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What Do the Material EN Numbers Mean?

Published by Rapid Metals on

Rapid Metals is a leading supplier of engineering steel, among other types of metals for commercial and hobbyist use. We strive to make the online ordering process of metals, particularly engineering steel, as easy as possible. To do this, we separate our engineering steel range by EN numbers. This makes it easier for clients to navigate directly to what they need – if they know what EN numbers are. 

For those who are new to metalwork or who are not familiar with EN numbers for engineering steel, it can be bewildering to know what each EN number means and which one is needed for the project at hand. To help you figure out exactly what you need and better understand what EN numbers are in relation to engineering steel, we’ve put together this handy guide as to what material EN numbers mean. 

What is an EN number?

EN stands for emergency number and is a European standard, though it was originally created by the British. EN numbers are used as a way to identify the specification, grade, and chemical components of metals; most commonly steels. The system was first introduced in 1941 to make it easier to create class standards of products being produced in Word War II. 

Confusingly, there are other types of classifications you may come across. BS refers to British standards which are only recognised in Britain. BS EN refers to British standards derived from European standards (original ENs) that are recognised in both Britain and Europe. 

What is the EN number formula? 

EN numbers can be split into sections. First, an EN number is followed by a number. The number that directly follows the letters EN refers to the quality of the steel and the amount of carbon or other blended elements. The EN classifications are as follows:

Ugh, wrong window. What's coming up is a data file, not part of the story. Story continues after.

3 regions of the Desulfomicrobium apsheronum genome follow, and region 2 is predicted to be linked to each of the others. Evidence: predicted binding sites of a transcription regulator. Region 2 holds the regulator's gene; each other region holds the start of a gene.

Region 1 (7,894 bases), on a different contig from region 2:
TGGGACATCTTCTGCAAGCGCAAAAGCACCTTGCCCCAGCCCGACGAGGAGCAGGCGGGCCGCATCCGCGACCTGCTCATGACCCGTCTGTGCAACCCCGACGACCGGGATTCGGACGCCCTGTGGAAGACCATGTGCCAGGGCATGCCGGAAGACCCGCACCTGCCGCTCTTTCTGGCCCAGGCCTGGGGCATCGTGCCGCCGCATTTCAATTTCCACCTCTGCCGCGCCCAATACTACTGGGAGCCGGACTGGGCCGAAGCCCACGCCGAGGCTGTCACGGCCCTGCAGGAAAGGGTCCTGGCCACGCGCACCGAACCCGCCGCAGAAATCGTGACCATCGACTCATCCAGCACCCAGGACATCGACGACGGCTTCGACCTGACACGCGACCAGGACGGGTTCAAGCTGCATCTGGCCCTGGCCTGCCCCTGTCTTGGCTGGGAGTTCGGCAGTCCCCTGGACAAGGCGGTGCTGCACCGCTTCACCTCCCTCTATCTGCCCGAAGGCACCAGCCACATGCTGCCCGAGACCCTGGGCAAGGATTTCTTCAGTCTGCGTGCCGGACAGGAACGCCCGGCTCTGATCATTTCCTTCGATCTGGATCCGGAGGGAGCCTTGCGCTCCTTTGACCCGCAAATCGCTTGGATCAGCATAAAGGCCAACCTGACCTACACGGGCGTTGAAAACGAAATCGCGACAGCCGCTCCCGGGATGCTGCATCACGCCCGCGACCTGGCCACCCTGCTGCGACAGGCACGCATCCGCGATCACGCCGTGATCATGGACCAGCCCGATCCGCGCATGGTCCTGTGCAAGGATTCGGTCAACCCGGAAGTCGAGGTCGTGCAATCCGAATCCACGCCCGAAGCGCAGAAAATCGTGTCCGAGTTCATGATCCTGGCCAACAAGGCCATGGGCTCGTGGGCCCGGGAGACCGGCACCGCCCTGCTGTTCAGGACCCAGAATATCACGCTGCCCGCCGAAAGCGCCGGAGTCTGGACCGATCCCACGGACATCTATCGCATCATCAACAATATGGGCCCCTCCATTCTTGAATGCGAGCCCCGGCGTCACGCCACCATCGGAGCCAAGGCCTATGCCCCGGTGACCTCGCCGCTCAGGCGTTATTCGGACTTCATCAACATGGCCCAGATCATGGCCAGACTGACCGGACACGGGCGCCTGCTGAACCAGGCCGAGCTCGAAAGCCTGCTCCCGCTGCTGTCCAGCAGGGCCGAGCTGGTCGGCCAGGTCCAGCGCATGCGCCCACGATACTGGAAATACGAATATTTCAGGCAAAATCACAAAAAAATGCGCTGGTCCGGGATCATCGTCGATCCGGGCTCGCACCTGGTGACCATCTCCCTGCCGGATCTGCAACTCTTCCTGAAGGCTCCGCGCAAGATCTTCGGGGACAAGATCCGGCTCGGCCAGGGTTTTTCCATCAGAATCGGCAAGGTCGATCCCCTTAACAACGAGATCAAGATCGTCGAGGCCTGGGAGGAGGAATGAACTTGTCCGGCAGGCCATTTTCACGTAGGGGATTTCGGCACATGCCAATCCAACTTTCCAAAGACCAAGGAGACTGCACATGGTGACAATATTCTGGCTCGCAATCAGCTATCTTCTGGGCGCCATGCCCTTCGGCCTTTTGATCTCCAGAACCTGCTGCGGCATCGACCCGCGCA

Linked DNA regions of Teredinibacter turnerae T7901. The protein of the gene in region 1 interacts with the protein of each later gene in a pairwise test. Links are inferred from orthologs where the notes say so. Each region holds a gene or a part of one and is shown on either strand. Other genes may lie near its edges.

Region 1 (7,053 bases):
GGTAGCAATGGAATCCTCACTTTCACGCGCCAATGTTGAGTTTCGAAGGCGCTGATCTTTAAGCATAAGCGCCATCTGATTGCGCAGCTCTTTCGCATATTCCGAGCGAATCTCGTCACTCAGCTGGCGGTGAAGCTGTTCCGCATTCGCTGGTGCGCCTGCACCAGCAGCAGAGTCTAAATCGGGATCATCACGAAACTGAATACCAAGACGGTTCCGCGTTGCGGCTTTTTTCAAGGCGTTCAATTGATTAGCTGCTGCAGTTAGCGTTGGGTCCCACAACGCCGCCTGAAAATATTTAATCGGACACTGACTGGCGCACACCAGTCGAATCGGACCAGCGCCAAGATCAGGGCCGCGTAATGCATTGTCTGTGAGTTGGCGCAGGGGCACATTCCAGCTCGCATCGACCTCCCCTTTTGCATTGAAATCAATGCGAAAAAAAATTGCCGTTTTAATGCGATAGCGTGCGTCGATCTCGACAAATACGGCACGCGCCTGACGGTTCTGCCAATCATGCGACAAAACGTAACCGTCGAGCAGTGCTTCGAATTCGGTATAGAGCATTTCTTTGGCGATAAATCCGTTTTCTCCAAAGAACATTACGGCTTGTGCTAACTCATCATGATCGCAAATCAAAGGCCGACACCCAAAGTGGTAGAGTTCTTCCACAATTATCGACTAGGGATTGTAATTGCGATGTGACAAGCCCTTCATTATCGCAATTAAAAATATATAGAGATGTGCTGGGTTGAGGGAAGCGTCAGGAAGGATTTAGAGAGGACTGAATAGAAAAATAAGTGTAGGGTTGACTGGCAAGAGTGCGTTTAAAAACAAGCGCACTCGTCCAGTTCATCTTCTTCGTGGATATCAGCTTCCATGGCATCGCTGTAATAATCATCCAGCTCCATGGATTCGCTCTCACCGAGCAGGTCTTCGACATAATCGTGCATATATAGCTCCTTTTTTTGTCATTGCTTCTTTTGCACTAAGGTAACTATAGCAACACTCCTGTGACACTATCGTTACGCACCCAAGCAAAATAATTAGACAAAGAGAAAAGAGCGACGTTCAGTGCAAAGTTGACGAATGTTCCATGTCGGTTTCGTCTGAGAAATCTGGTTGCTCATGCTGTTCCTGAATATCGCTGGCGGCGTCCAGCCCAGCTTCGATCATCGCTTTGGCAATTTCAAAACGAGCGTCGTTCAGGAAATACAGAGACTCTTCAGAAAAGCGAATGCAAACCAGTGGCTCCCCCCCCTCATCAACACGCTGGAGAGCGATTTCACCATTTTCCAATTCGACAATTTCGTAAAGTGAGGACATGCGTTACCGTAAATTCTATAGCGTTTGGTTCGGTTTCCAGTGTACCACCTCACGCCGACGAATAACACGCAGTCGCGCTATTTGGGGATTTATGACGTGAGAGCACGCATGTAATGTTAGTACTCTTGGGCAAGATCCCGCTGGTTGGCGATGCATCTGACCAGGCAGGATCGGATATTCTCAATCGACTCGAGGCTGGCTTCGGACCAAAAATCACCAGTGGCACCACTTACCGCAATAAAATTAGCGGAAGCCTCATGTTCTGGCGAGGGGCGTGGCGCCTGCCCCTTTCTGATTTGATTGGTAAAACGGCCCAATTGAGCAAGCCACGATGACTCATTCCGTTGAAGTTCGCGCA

EN1 – EN3: this refers to steel that has a low carbon content. Steels labelled EN1 – EN3 are considered general purpose steels and are commonly used for things like handles, casings, and other low-stress applications.

EN5 – EN16: this refers to steel that has a medium carbon content. Steels labelled EN5 – EN16 are considered general purpose strength steels and are commonly used for things like screws, bolts, and other mild-stress applications. 

EN19 – EN24: this refers to steel that has a high carbon content. Steels labelled EN19 – EN24 are considered hard steels with high strength and are commonly used for things like engine gear boxes and other high-loading applications. 

EN32 – EN36: this refers to steel that has a high carbon content. Steels labelled EN32 – EN36 are considered hard steels and are commonly used for things like spindles, gears, and other low-tensile applications.

EN40 – EN45: this refers to spring steel that has a high carbon content. Steels labelled EN40 – EN45 are known for their flexibility without becoming deformed, meaning they are commonly used for things like saw blades, springs, and historically, swords.

EN56 – EN60: this refers to stainless steel that is made primarily from iron and carbon, though other alloying elements like chromium are also added. Stainless steel is most commonly used for things like sinks, cutlery, kitchen appliances, and other high-durability applications. 

Type of Steel

The next part of an EN number formula is three numbers that refer to the type of steel. This number is usually within a bracket, e.g. EN3 (070…). The number refers to the type of steel. Common classifications include:

000 – 199: this refers to manganese steel. The number refers to the manganese content x100.

200 – 240: this refers to free-cutting steel, with the last two numbers referring to the sulphur content x100.

250: this refers to silicon manganese steel. 

300 – 499: this refers to stainless and heat-resistant steel.

500 – 999: this refers to alloyed steel. 


Following the number, there will be a letter, for example, EN3 (070m…). This refers to the specification of the steel. There are four letters that are commonly used:

A: this refers to steel that has a chemical composition.

H: this refers to ‘hardenable’ steel. 

M: this refers to steel that has specific mechanical properties. 

S: this refers to stainless steel. 

Carbon Content

The final section of an EN number relates to the carbon content of the steel x100, for example, EN3 (070m20). 

Grades of Engineering Steel

At Rapid Metals, we supply a wide range of engineering steel, including EN1a, EN8, EN24t, and EN19t. If you’re still unsure what the EN numbers mean or what grade you need, please contact us. A member of our team will be happy to advise you further. Alternatively, place an order online for nationwide delivery across the UK. 

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